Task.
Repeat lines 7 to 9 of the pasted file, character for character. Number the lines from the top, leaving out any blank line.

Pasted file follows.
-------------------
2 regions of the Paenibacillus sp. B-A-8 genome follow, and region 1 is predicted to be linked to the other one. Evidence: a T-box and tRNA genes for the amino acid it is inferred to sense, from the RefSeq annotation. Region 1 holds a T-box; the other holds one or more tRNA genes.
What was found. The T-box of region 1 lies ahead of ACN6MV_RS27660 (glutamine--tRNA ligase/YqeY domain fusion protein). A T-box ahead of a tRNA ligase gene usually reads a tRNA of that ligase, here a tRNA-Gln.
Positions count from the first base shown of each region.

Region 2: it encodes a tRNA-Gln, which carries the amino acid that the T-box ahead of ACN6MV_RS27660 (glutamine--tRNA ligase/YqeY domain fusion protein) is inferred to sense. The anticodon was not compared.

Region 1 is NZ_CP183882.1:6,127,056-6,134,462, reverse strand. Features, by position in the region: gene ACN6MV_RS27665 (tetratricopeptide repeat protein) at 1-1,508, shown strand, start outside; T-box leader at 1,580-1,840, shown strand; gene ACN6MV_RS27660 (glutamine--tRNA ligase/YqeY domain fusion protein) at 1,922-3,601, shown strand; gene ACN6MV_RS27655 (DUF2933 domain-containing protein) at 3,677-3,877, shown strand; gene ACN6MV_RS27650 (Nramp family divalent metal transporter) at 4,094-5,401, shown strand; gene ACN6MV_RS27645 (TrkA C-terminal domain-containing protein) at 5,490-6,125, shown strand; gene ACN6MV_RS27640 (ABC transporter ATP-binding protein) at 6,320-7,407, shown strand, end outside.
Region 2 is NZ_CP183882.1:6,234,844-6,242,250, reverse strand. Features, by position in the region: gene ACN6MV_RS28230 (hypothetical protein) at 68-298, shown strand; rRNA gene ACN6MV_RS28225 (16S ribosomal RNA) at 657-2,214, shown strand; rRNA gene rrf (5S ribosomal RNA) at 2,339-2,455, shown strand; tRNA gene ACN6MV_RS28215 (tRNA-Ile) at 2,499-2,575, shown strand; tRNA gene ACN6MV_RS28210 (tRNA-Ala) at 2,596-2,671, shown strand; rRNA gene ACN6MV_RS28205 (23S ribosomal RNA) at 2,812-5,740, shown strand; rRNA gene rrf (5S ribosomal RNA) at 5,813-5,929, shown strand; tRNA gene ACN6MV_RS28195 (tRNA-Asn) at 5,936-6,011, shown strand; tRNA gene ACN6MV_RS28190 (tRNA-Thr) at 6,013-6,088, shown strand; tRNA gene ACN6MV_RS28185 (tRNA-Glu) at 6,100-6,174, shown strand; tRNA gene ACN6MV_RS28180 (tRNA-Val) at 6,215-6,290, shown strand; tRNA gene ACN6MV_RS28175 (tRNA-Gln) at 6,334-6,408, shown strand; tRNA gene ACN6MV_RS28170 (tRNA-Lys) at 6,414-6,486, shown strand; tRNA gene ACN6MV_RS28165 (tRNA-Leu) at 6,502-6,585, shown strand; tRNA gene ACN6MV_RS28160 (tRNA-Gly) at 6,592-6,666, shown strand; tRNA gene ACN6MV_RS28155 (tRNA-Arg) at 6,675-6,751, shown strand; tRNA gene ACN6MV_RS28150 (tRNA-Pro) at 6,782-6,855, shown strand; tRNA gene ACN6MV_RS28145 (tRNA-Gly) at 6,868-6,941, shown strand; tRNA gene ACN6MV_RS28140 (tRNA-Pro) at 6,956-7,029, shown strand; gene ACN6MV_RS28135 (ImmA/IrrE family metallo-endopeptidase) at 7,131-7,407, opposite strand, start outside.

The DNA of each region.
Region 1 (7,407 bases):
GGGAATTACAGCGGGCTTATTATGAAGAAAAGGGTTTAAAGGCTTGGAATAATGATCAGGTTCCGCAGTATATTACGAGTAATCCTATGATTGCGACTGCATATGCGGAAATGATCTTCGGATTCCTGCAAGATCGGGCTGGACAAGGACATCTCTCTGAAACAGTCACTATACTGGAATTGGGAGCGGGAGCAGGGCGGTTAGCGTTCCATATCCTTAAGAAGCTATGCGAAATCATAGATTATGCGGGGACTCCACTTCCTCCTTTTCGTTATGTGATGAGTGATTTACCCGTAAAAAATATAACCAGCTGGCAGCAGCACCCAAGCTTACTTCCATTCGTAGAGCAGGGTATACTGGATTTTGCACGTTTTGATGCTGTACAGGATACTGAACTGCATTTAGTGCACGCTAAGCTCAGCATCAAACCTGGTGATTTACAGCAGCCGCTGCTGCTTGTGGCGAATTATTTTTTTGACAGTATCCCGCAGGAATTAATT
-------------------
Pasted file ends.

The DNA of each region.
Region 1 (7,407 bases):
GGGAATTACAGCGGGCTTATTATGAAGAAAAGGGTTTAAAGGCTTGGAATAATGATCAGGTTCCGCAGTATATTACGAGTAATCCTATGATTGCGACTGCATATGCGGAAATGATCTTCGGATTCCTGCAAGATCGGGCTGGACAAGGACATCTCTCTGAAACAGTCACTATACTGGAATTGGGAGCGGGAGCAGGGCGGTTAGCGTTCCATATCCTTAAGAAGCTATGCGAAATCATAGATTATGCGGGGACTCCACTTCCTCCTTTTCGTTATGTGATGAGTGATTTACCCGTAAAAAATATAACCAGCTGGCAGCAGCACCCAAGCTTACTTCCATTCGTAGAGCAGGGTATACTGGATTTTGCACGTTTTGATGCTGTACAGGATACTGAACTGCATTTAGTGCACGCTAAGCTCAGCATCAAACCTGGTGATTTACAGCAGCCGCTGCTGCTTGTGGCGAATTATTTTTTTGACAGTATCCCGCAGGAATTAATT